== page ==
High Country Broccoli



Article Published: Jun. 30, 2011 | Modified: Sep. 7, 2011
High Country Broccoli

Charles Church displays some fresh-grown veggies.

Photo submitted



The High Country isn't a great climate for growing sweet potatoes or okra, but broccoli feels right at home. A cool weather crop, it is still available locally at farmers' markets for Fourth of July celebrations. Cousins of broccoli, all members of the cruciferous family, include cauliflower, cabbage, Brussels sprouts, bok choy and kale. Studies suggest that cruciferous vegetables help regulate a complex system of bodily enzymes that defend against cancer. Components of these vegetables have shown the ability to stop the growth of cancer cells, including tumors of the breast, endometrium, lung, liver, colon and cervix.

Additionally, the high fiber content of broccoli helps the digestive system function properly and lowers cholesterol. Also rich in vitamins C and K, which promote healthy gums, teeth and bones, aid in iron absorption, help heal wounds and are necessary for proper blood clotting.

Purchasing broccoli locally supports you and those who grow it, some who once were tobacco farmers. What a great move toward cancer prevention!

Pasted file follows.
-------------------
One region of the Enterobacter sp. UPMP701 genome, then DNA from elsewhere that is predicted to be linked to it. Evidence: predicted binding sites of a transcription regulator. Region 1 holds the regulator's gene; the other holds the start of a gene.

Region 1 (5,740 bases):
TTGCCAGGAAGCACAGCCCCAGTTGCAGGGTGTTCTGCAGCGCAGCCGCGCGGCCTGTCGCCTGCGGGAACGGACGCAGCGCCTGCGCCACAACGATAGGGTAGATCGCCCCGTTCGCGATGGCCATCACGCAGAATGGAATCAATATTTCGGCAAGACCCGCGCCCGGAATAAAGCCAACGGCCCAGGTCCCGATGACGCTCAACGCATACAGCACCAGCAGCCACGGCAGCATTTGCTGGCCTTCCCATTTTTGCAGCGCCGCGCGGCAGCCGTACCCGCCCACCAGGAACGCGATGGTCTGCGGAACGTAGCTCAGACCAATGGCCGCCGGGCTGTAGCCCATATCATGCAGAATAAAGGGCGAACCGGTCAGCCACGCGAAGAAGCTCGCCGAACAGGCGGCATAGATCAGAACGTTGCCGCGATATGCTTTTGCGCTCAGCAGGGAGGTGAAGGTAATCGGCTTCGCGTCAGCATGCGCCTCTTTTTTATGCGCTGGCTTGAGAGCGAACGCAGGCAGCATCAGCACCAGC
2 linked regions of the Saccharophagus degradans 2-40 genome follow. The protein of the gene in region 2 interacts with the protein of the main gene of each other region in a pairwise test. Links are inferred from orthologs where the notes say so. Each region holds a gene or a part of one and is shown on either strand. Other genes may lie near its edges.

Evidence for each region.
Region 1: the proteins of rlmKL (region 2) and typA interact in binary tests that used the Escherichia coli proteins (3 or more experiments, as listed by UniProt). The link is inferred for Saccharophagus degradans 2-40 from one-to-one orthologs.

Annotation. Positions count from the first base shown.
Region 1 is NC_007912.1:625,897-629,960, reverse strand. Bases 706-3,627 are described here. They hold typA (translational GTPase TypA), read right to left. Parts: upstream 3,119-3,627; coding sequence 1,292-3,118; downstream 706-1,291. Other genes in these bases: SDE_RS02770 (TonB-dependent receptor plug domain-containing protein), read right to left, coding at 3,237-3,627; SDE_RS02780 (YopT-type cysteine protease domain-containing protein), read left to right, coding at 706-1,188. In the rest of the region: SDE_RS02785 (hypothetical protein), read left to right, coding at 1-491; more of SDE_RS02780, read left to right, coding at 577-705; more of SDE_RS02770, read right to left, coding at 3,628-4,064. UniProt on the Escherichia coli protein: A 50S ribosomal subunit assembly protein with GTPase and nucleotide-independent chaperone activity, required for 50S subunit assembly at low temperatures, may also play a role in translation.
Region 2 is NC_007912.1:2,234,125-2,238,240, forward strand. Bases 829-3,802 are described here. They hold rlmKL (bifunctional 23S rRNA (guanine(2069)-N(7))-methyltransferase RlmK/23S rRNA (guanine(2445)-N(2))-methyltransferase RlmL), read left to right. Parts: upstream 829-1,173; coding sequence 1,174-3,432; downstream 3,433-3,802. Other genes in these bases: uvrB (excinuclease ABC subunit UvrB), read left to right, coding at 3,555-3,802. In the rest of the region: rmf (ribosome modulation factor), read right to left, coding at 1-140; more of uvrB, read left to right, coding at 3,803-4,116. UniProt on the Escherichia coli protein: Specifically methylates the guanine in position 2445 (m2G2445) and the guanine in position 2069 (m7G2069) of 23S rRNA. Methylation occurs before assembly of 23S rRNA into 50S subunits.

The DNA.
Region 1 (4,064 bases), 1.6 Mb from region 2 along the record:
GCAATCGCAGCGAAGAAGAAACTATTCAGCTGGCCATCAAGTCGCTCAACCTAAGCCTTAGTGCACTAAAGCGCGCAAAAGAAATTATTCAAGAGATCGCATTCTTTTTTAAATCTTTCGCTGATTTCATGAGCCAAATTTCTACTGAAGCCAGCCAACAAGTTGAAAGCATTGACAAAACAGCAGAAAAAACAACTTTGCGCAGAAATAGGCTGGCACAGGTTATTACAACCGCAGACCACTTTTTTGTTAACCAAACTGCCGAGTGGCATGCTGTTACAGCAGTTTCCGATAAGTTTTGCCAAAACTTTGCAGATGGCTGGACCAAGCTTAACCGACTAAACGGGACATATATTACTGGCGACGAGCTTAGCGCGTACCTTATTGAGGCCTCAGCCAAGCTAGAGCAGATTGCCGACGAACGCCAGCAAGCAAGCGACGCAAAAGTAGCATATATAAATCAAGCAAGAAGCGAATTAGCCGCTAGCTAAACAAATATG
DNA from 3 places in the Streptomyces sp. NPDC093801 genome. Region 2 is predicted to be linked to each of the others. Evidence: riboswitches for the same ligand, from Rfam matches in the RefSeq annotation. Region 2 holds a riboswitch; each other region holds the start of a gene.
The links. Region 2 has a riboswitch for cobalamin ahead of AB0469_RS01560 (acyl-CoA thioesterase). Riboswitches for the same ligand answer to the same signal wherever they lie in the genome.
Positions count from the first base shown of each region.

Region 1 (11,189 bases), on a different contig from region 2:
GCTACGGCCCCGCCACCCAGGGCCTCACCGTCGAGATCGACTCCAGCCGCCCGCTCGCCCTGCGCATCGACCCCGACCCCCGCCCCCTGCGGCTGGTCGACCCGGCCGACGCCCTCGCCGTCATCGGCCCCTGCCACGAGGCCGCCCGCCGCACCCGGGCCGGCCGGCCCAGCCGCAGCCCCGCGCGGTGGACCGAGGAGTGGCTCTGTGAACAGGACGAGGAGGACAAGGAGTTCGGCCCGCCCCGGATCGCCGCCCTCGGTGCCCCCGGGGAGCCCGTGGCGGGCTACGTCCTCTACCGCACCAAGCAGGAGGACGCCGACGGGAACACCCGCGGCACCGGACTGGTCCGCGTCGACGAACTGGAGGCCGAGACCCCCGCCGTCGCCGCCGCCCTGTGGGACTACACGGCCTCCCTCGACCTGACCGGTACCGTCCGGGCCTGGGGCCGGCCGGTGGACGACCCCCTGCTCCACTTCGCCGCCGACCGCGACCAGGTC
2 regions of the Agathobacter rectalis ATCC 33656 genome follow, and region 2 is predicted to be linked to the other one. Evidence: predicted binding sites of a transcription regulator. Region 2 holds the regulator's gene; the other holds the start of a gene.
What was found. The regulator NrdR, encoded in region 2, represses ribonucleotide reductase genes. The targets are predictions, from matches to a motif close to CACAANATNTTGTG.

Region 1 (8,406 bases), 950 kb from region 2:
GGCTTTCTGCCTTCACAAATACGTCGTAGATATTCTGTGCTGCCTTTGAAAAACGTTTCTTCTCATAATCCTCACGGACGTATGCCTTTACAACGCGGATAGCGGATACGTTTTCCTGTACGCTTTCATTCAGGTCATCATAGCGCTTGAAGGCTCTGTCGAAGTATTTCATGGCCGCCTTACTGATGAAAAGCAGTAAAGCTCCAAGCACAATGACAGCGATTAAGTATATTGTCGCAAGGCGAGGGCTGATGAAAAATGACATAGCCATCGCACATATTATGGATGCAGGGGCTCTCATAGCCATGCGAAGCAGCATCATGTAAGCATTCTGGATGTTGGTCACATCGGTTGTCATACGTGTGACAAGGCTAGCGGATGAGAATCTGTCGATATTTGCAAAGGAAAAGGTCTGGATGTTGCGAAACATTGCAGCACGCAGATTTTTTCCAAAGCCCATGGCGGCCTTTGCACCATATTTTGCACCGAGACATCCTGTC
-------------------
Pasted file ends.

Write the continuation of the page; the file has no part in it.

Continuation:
4th of July Broccoli Salad3 cups broccoli florets1 cup raisins or Craisins5 slices bacon, cooked and crumbled (locally grown or lean turkey bacon is best) or 1/2 cup bacon bits1/2 cup red onion1/2 cup sunflower seeds1/2 cup favorite shredded cheese (optional)
Mix together in large bowl, set aside.

2 tablespoons sugar1 tablespoon apple cider vinegarū cup plain yogurt
Combine sugar and vinegar and stir to dissolve. Stir in yogurt until well blended. Pour over the broccoli mixture and stir together.

Recipe taken from a cookbook that I highly recommend, "Simply in Season" by Mary Beth Lind and Cathleen Hockman-Wert.

Margie Mansure, M.S., R.D. is a registered dietitian/nutritionist and extension agent with N.C. Cooperative Extension. She offers personalized classes to improve the health of citizens in Watauga County through worksites, schools and community groups and is the local food coordinator for Watauga County.

To contact Margie, e-mail margie_mansure@ncsu.edu or call (828) 264-3061.

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